I opened my closet, wondering what people wore on interviews. When I Googled What to wear to magazine interview, it resulted in a thousand outfits I would never wear, including a ball gown with a plummeting neckline and see-through skirt I was sure no one wore outside a runway show.

I pressed my back against the wall and slid to the floor, perching my elbows on my knees and resting my forehead on my fists. I was known for a lot worse things in this town than being the daughter of the local billionaire. No one was going to hire me, and once Finley found out what I’d done, she would never forgive me. I had lost everything, and my future seemed very bleak.

Tears streamed down the bridge of my nose, pooling at the tip and dripping to the carpet. Soon, I couldn’t control the sobs rattling my body, and all I could think about was how unfair it was that my parents dropped this bomb on me and took all the liquor in the house. Mother couldn’t even pack without consuming two bottles of wine to calm her nerves.

“Miss Ellison!” Maricela said, crouching in front of me. “What is it? Are you hurt?”

When I looked up at her, she used her apron to wipe my eyes. “No one’s going to hire me, Maricela. I’m the town drunk.”

“Not for the last two days, you’re not.”

“I can’t do this,” I cried. “I have no idea how to do this. They’re just throwing me to the wolves.”

Maricela rubbed my arms. “That’s how I learned to swim, muñequita. Sometimes we have to be thrown in, or we’ll never do it on our own.”

“I messed up,” I said, wiping my nose with the back of my hand. “I hurt Finley.” I looked up, my bottom lip quivering. “She doesn’t even know it yet. All I can think about is getting high to make it go away.”

Maricela touched my cheek. “It won’t go away unless you face it. Admit to your mistakes, and then make amends.”

The little resolve I had left crumbled. “She won’t forgive me. Not this time.”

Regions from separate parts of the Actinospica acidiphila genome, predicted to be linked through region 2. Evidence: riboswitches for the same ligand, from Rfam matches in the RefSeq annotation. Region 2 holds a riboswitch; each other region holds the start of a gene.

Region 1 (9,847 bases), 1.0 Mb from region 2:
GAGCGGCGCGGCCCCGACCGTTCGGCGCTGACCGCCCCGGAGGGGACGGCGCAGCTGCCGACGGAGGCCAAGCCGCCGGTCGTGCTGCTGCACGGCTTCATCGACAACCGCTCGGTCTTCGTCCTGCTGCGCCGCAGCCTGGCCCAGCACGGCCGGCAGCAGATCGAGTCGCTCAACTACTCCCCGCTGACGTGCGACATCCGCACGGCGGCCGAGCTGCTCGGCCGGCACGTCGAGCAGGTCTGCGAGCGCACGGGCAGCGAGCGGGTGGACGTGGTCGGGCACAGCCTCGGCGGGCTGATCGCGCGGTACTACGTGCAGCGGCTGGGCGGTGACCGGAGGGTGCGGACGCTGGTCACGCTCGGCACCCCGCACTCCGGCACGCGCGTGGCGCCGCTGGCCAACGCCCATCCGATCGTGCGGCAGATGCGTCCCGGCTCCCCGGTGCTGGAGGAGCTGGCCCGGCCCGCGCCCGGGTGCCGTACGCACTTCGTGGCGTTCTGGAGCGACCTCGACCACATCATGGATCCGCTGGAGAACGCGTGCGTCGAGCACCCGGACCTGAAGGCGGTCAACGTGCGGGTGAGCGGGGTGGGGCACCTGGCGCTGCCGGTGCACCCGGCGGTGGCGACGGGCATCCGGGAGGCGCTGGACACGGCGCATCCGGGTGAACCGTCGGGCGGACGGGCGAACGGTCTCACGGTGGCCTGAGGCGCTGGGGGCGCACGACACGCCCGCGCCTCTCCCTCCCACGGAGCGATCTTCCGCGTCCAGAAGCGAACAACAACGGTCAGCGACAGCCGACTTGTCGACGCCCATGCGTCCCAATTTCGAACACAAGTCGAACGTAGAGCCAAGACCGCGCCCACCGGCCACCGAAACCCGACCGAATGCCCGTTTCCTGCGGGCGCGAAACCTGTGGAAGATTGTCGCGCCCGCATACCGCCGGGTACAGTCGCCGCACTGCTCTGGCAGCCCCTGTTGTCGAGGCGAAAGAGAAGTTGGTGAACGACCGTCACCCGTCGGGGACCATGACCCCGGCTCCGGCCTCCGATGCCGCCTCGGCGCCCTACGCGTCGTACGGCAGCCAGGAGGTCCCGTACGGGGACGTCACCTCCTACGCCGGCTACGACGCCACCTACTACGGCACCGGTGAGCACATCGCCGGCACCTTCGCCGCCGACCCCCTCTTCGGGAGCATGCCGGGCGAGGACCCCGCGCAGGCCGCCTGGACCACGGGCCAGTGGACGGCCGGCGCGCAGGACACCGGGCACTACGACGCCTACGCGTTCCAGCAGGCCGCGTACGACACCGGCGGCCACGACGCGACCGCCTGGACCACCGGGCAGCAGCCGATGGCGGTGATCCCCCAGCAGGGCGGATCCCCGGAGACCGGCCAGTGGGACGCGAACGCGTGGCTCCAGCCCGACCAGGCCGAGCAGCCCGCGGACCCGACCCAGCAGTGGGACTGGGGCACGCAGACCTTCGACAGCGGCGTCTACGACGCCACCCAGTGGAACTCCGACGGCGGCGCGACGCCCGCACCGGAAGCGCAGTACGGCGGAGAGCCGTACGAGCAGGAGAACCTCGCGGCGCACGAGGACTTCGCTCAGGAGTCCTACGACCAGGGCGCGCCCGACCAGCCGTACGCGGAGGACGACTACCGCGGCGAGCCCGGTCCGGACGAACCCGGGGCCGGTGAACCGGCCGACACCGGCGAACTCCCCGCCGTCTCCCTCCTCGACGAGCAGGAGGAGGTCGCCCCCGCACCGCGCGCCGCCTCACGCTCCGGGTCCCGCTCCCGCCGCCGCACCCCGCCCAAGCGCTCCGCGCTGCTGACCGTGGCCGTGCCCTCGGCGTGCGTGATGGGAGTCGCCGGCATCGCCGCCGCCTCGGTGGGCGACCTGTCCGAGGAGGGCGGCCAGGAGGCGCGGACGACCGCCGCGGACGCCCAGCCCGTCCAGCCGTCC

“Miss Ellison, is this about the place where José took you? To the Planned Parenthood? What did they say? What did they do?”

I sniffed. The pregnancy test came back negative, and it had been more than two weeks since I’d been tested for STDs, and they hadn’t called about results. With Planned Parenthood, no news was good news.

“Finley is your sister. She loves you the most. She wants the best for you.”

I began to sob again. “I really fucked up this time. I can’t believe I’m that person. Someone who would…” I shook my head again, despondent. “I’ve thought so many times since it happened that maybe it would be easier if … I can’t do this.” I looked Maricela in the eyes, solemn.

“I just want it to be over.” The words sounded insincere, such a powerful statement with so little emotion. I wondered if that’s how Betsy felt about her own end—too damaged to feel anything but numb.

Maricela took my chin between her fingers. “Niña, no more of this. The Ellison who is destructive and full of anger … go on. Kill her. But you can live.”

I tried to look away, but she wouldn’t let me.

“If you want to prove that you’re not that person, then you have to stop being that person. Let her go. Look at you. She’s not making you happy.”

I blinked, and then nodded slowly. Maricela always knew what to say when I was upset, but she’d never raised her voice at me before. She was fighting for me. I couldn’t let her fight alone. “You’re right. She has to go.”

Maricela helped me to my feet.

I looked at my closet again. It was full of plaid flannels, hoodies, and ripped jeans, revealing shirts, and concert tees. “The interview is in an hour. I’m going to show up looking like I just left a drug deal.”